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Tag: return to the office

Helpful Tips for the Return to your Suburban Train Commute

If you’ve been wondering what it’s going to be like to commute again, here’s what I’ve recently experienced when I resumed my train ride to New York City.

I’ve been working from home for the better part of the past eighteen months. Though it’s surprising how much one is able to accomplish with remote video production technologies, the best video creation moments are often achieved through face-to-face interactions.

Yes, I know we’re still in the middle of the pandemic. But I’m vaccinated, and you can’t really stay in the bubble of your home forever. So, it was inevitable that the time would come for me to resume my train commute from Connecticut. Last week, I returned to my daily treks to New York City on Metro North.

If you’re on the cusp of your own return to the office and are about to restart your daily commute, you may need a few days to get back into the swing of things. That first week can feel like a marathon.

Here are some notes from my own experience.

Don’t Stray from your Pre-Commute Schedule
It’s an obvious point, but you can no longer simply roll out of bed and switch on your computer to begin your work day. You need to give yourself enough time to get presentable and out the door. (Zoom sweatpants don’t usually work in public settings.)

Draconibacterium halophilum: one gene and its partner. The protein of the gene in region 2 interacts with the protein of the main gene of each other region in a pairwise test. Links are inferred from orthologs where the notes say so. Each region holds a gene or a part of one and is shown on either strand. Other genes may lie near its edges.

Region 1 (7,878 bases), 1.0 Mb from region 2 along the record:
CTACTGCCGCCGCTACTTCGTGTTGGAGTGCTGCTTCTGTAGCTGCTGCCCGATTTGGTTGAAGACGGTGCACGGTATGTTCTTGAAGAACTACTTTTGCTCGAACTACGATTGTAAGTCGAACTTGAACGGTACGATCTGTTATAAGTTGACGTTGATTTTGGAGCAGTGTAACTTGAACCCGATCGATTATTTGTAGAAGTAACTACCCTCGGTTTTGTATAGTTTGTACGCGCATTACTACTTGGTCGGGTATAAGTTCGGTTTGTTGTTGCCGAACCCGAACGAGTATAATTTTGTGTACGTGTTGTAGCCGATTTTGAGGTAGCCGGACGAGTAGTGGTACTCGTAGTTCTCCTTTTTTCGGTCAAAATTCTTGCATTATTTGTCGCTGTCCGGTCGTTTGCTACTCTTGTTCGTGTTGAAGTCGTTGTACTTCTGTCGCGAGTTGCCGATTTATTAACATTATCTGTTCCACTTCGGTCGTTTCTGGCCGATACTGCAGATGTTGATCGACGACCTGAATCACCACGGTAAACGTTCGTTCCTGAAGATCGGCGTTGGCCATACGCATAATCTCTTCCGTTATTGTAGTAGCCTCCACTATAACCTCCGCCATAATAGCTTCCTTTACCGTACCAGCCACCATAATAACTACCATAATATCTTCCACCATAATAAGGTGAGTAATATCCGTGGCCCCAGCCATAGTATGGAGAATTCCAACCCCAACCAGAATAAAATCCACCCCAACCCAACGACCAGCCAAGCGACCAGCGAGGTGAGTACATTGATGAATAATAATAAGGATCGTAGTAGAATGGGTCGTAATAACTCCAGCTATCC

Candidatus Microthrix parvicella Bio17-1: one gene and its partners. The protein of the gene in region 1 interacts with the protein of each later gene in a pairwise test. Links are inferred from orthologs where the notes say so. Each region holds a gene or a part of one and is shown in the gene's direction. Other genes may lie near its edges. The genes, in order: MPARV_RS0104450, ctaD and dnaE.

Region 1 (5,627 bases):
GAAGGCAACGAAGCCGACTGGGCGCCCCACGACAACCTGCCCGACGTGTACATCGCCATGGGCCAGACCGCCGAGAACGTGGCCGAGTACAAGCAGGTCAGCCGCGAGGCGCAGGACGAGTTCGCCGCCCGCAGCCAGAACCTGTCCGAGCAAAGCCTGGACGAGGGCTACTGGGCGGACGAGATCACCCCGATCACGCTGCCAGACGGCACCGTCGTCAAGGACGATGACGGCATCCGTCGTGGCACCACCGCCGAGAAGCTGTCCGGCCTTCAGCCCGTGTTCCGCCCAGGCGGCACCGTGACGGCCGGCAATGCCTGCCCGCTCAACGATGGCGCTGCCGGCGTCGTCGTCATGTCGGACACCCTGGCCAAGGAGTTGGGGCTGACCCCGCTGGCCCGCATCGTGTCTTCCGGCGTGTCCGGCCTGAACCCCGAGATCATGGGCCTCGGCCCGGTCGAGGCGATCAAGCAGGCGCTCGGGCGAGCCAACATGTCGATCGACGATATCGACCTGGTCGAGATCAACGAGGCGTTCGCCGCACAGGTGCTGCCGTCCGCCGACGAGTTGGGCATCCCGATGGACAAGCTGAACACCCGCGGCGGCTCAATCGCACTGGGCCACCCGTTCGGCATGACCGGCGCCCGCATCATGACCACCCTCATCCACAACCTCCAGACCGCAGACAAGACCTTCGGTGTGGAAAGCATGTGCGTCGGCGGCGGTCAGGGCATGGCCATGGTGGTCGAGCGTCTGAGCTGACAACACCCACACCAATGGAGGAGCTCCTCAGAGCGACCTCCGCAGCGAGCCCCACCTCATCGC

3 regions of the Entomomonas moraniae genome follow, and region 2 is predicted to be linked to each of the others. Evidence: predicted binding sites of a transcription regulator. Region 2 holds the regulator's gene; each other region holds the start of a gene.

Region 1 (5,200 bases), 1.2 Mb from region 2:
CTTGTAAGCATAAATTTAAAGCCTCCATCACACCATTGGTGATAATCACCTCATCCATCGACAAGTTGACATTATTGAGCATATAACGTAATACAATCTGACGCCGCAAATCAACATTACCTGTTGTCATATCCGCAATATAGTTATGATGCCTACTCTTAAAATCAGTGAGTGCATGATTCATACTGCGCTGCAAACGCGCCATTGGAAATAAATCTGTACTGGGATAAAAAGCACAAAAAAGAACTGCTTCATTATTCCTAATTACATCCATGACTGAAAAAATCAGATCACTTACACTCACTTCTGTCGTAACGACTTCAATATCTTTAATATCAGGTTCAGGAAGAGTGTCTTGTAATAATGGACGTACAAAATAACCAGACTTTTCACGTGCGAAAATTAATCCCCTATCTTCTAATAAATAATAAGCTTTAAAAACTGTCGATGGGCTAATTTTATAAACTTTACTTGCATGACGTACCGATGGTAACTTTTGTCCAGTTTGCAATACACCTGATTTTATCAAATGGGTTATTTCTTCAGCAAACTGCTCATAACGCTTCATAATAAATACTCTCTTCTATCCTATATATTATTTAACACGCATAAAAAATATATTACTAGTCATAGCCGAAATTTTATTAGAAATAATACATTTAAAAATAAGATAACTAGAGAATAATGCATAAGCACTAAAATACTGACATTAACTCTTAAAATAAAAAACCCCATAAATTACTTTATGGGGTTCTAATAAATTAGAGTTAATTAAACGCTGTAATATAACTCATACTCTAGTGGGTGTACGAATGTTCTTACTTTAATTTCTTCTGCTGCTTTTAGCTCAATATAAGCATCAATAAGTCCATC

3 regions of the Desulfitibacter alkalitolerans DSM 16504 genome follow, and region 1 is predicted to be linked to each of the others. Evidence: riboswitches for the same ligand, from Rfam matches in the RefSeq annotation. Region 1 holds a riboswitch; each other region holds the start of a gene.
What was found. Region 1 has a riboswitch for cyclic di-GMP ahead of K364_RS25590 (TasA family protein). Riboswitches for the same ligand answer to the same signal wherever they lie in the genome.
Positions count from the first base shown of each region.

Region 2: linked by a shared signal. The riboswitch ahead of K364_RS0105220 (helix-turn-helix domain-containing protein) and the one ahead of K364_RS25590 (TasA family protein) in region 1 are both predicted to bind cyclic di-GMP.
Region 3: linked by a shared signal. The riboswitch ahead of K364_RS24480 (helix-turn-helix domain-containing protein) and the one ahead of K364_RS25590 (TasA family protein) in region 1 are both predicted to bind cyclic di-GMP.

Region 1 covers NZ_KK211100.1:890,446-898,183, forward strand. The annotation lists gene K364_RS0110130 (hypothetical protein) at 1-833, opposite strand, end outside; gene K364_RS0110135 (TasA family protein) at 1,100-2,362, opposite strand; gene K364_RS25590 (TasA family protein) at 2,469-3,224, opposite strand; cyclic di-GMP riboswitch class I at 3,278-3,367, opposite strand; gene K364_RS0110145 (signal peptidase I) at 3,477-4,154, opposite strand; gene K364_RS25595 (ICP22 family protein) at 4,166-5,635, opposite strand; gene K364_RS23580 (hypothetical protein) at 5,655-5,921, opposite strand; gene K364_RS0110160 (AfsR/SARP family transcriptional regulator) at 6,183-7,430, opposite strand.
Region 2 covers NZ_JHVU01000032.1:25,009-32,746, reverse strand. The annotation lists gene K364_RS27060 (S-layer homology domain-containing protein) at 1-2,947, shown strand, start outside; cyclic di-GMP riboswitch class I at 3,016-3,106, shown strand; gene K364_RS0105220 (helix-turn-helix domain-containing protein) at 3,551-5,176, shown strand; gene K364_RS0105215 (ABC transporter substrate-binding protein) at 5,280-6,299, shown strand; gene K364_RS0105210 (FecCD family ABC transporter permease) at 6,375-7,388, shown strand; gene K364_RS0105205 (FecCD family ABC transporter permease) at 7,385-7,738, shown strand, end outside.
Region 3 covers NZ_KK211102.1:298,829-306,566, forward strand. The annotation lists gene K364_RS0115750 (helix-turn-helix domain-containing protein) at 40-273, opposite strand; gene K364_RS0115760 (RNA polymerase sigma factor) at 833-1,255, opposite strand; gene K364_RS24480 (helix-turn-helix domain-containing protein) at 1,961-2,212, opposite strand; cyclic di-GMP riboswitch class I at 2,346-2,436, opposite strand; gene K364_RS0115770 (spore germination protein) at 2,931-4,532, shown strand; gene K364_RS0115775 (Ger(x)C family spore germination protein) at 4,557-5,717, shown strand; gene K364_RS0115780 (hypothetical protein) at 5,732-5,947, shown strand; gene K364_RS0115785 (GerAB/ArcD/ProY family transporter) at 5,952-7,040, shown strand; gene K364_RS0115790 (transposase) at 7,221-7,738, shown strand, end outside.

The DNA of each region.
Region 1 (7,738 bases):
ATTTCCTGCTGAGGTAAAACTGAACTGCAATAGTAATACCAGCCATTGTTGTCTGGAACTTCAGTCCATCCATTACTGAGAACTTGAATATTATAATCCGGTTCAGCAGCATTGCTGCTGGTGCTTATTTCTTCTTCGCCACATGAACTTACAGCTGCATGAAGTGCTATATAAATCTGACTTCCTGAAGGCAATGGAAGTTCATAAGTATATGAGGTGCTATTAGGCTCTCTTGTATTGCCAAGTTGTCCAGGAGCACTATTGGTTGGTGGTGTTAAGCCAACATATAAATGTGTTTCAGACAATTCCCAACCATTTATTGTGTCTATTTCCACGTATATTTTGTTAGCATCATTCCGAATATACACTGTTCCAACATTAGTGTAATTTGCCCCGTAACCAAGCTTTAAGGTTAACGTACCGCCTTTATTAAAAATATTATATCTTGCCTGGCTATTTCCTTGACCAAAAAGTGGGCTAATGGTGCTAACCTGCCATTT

And you’ve got to move quickly. As I’ve said to my eleven-year-old son, the train doesn’t wait for you. You’ve got to be there when it arrives.

Yes, I made it to my train platform in time, but those last few minutes were uncomfortably tight. (On one day, I was running so late that I was forced to leave behind my beautiful bowl of oatmeal mixed with apples, raisins and banana.)

Say Goodbye to your Refrigerator
Speaking of food, if you’ve grown accustomed to your particular morning and afternoon snacks, you’ve now got to pack them. Sure, there’s plenty of food available in New York City, but it can be inconvenient to have to go out and hunt for it, especially when you’re hungry.

Unfortunately, your own fridge isn’t around the corner anymore.

Enjoy the Empty Train Ride
Happily, my usually packed parking lot had plenty of open spots for my car. And the Metro North trains I took were all relatively empty. Middle seats remained unoccupied, and nobody had to stand. Social distancing was easy.

And yes, everyone behaved and wore a mask.

Prepare for More Steps in your Day
Like me, you’ll probably see this as a real benefit. (Sitting in your home office can quickly generate a sedentary existence.)

While more walking is great, you may unexpectedly find yourself a little tired at the end of those first days. (I did.)

It’s simply a change of pace, and you’ve got to get used to it again.

Get More Sleep